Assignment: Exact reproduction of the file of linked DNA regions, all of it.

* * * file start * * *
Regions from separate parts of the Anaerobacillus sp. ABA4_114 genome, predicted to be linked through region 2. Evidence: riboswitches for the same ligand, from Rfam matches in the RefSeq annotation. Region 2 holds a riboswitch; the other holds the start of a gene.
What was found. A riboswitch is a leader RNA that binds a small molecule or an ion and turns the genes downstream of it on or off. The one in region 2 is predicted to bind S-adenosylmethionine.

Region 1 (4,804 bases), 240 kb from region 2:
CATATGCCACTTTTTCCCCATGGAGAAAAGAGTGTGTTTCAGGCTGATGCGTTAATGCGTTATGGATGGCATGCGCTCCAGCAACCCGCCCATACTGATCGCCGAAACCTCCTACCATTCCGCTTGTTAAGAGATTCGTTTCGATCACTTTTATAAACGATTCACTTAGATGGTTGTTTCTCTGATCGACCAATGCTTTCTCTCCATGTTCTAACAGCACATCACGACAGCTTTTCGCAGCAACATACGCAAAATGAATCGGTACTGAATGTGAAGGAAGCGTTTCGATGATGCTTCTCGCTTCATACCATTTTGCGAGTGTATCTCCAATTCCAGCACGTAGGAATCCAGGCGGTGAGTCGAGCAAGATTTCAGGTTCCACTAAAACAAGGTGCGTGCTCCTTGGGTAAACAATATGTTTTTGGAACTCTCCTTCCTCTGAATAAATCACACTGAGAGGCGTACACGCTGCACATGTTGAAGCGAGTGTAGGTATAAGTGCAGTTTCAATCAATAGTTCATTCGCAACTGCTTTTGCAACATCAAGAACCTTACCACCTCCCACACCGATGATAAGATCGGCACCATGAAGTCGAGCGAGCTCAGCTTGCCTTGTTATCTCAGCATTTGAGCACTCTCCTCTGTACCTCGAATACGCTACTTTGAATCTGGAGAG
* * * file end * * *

Regions from separate parts of the Anaerobacillus sp. ABA4_114 genome, predicted to be linked through region 2. Evidence: riboswitches for the same ligand, from Rfam matches in the RefSeq annotation. Region 2 holds a riboswitch; the other holds the start of a gene.
What was found. A riboswitch is a leader RNA that binds a small molecule or an ion and turns the genes downstream of it on or off. The one in region 2 is predicted to bind S-adenosylmethionine.

Region 1 (4,804 bases), 240 kb from region 2:
CATATGCCACTTTTTCCCCATGGAGAAAAGAGTGTGTTTCAGGCTGATGCGTTAATGCGTTATGGATGGCATGCGCTCCAGCAACCCGCCCATACTGATCGCCGAAACCTCCTACCATTCCGCTTGTTAAGAGATTCGTTTCGATCACTTTTATAAACGATTCACTTAGATGGTTGTTTCTCTGATCGACCAATGCTTTCTCTCCATGTTCTAACAGCACATCACGACAGCTTTTCGCAGCAACATACGCAAAATGAATCGGTACTGAATGTGAAGGAAGCGTTTCGATGATGCTTCTCGCTTCATACCATTTTGCGAGTGTATCTCCAATTCCAGCACGTAGGAATCCAGGCGGTGAGTCGAGCAAGATTTCAGGTTCCACTAAAACAAGGTGCGTGCTCCTTGGGTAAACAATATGTTTTTGGAACTCTCCTTCCTCTGAATAAATCACACTGAGAGGCGTACACGCTGCACATGTTGAAGCGAGTGTAGGTATAAGTGCAGTTTCAATCAATAGTTCATTCGCAACTGCTTTTGCAACATCAAGAACCTTACCACCTCCCACACCGATGATAAGATCGGCACCATGAAGTCGAGCGAGCTCAGCTTGCCTTGTTATCTCAGCATTTGAGCACTCTCCTCTGTACCTCGAATACGCTACTTTGAATCTGGAGAG